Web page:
new video
hot off the press!  
    more about rocket
mass heaters here.
  • Post Reply Bookmark Topic Watch Topic
  • New Topic

the existing empire strikes back  RSS feed

 
duane hennon
gardener
Posts: 763
Location: western pennsylvania zone 5/a
45
  • Mark post as helpful
  • send pies
  • Quote
  • Report post to moderator

they do have some good observations


http://skepteco.wordpress.com/2013/10/12/the-cult-of-perma/

The Cult of Perma
................
"OK then, so here we are waiting for all these new ideas and eager to put them to the test. What we got was more like a cult…..

“A cynic would say this lack of quantitative testing is not accidental, because it might reveal that many favourite notions are false, or at least not what they are cracked up to be. Most people attracted to Permaculture are young, dreamy idealists looking for some kind of system to structure their activities and impart meaning. It does not matter much whether things ‘work’ because you are not obliged to depend on them. It is their symbolic value that counts. I have encountered numerous ‘permaculture gardens’ with abysmal levels of productivity that have nevertheless persuaded their creators that they are virtually self-sufficient in food. A few measurements and numbers would quickly dispel this illusion, but Permies just don’t do numbers."
.........................

"This is the crux of the matter: any measurement or controlled studies that the permaculture movement might conduct itself will only be re-inventing the wheel and will hardly be able to add anything significant to the body of agronomic science we already have. Just as “alternative medicine” that works is just called “medicine” so anything that could be shown to work in what is called “permaculture” is simply “good farming”, “good design” or “good engineering”.
 
wayne stephen
steward
Posts: 1793
Location: Western Kentucky-Climate Unpredictable Zone 6b
104
  • Likes 1
  • Mark post as helpful
  • send pies
  • Quote
  • Report post to moderator
The Cult of Skepticism ! When they viewed the undocumented and untested dreamy eyed Permies' garden did they test the abysmal yields or just assume they were abysmal . When has alternative medicine that works ever been called just medicine . When has anything Fukuoka , Sepp , Mollison and Lawton ever designed been called just good farming or just good design . I don't see that their assumptions about permaculture are based on any evidence . More like pseudoskepticism .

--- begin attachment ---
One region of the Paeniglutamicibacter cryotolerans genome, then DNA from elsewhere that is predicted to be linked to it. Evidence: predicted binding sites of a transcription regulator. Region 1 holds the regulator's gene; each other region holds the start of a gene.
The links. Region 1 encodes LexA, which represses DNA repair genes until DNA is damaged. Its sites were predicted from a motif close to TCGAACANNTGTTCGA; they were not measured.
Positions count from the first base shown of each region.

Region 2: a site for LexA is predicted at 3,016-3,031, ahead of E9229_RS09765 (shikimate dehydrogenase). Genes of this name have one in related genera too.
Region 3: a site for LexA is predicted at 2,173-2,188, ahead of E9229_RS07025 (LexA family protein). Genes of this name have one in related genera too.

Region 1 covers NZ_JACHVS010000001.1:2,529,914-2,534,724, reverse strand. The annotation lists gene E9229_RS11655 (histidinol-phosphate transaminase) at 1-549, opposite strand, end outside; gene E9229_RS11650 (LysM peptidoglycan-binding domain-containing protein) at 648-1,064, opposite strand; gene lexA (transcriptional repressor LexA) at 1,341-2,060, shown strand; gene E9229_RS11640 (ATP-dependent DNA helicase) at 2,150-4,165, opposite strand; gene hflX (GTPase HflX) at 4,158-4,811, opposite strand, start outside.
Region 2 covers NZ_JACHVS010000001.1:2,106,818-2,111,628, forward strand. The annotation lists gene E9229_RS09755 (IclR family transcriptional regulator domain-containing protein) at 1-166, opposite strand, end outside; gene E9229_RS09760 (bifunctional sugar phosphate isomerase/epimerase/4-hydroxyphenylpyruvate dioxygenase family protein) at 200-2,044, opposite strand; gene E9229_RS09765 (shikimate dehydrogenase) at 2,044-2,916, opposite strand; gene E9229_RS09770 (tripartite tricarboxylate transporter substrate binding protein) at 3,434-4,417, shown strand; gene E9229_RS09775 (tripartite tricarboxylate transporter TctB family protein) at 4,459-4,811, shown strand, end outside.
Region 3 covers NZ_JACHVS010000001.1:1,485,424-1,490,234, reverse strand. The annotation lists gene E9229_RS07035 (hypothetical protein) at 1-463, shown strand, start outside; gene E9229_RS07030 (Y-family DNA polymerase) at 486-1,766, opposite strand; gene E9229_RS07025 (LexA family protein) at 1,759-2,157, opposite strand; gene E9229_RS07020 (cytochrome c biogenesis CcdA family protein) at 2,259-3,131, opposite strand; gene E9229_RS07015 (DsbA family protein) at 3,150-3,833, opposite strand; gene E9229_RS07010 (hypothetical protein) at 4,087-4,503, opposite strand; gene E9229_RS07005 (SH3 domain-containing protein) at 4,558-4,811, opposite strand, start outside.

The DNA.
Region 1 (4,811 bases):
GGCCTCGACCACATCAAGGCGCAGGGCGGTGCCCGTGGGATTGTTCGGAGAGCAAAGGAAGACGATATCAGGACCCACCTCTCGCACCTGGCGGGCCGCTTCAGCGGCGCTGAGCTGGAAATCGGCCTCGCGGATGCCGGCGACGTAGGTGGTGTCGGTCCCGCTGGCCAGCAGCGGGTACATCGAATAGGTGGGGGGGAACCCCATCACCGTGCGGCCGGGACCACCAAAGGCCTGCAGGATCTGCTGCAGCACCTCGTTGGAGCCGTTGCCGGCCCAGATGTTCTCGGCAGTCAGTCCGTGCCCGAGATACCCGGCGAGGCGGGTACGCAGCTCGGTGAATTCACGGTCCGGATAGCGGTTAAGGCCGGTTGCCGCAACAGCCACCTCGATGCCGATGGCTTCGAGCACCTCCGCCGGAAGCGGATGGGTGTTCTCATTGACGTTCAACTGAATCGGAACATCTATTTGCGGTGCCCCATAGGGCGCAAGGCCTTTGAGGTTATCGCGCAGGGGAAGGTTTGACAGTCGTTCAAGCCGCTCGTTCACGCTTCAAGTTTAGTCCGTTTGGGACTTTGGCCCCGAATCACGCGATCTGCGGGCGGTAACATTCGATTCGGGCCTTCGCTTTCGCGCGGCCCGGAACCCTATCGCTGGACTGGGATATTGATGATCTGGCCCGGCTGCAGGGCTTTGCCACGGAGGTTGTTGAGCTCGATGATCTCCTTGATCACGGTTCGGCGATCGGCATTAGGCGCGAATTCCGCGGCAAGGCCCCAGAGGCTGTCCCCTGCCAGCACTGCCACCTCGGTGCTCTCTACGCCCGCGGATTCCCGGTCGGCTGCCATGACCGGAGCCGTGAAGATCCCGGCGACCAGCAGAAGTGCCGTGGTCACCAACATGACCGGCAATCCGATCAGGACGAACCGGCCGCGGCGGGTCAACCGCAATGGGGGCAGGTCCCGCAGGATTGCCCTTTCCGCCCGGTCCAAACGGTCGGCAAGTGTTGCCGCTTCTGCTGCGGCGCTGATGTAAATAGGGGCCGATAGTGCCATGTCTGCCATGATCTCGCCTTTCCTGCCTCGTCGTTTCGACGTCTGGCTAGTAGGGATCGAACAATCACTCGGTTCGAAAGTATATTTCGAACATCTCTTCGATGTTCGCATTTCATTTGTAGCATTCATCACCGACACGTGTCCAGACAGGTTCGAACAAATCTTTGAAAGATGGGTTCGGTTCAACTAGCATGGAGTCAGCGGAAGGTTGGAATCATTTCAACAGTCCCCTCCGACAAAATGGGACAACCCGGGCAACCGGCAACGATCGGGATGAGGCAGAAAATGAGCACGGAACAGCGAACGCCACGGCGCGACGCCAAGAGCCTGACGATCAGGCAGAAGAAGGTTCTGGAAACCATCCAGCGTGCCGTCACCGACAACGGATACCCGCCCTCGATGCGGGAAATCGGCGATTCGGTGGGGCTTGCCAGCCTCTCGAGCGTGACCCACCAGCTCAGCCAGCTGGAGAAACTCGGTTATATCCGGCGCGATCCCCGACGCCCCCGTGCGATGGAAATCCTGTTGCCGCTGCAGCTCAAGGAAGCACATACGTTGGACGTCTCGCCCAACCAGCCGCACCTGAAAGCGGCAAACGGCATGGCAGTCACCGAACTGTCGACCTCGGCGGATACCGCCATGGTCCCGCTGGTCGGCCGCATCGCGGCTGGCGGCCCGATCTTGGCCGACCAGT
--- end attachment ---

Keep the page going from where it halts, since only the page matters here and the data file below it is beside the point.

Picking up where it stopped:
wayne stephen
steward
Posts: 1793
Location: Western Kentucky-Climate Unpredictable Zone 6b
104
  • Likes 3
  • Mark post as helpful
  • send pies
  • Quote
  • Report post to moderator
Some thoughts about pseudoskepticism -

On 08-31-1869 Swiss philosopher Henri-Frederic Amiel wrote in his diary :

"My instinct is in harmony with the pessimism of Buddha and of Schopenhauer. It is a doubt which never leaves me, even in my moments of religious fervor. Nature is indeed for me a Maïa; and I look at her, as it were, with the eyes of an artist. My intelligence remains skeptical. What, then, do I believe in? I do not know. And what is it I hope for? It would be difficult to say. Folly! I believe in goodness, and I hope that good will prevail. Deep within this ironical and disappointed being of mine there is a child hidden — a frank, sad, simple creature, who believes in the ideal, in love, in holiness, and all heavenly superstitions. A whole millennium of idyls sleeps in my heart; I am a pseudo-skeptic, a pseudo-scoffer"

Later , a more applicable use of the term -

In 1987 Marcello Truzzi revived the term specifically for arguments which use scientific-sounding language to disparage or refute given beliefs, theories, or claims, but which in fact fail to follow the precepts of conventional scientific skepticism. He argued that scientific skepticism is agnostic to new ideas, making no claims about them but waiting for them to satisfy a burden of proof before granting them validity. Pseudoskepticism, by contrast, involves "negative hypotheses" - theoretical assertions that some belief, theory, or claim is factually wrong - without satisfying the burden of proof that such negative theoretical assertions would require.[5][6][7][8]

In 1987, while working as a professor of sociology at Eastern Michigan University, Truzzi gave the following description of pseudoskeptics in the journal Zetetic Scholar (which he founded):

In science, the burden of proof falls upon the claimant; and the more extraordinary a claim, the heavier is the burden of proof demanded. The true skeptic takes an agnostic position, one that says the claim is not proved rather than disproved. He asserts that the claimant has not borne the burden of proof and that science must continue to build its cognitive map of reality without incorporating the extraordinary claim as a new "fact." Since the true skeptic does not assert a claim, he has no burden to prove anything. He just goes on using the established theories of "conventional science" as usual. But if a critic asserts that there is evidence for disproof, that he has a negative hypothesis—saying, for instance, that a seeming psi result was actually due to an artifact—he is making a claim and therefore also has to bear a burden of proof.

— Marcello Truzzi, "On Pseudo-Skepticism", Zetetic Scholar, 12/13, pp3-4, 1987[5]

Truzzi attributed the following characteristics to pseudoskeptics:[5]

Denying, when only doubt has been established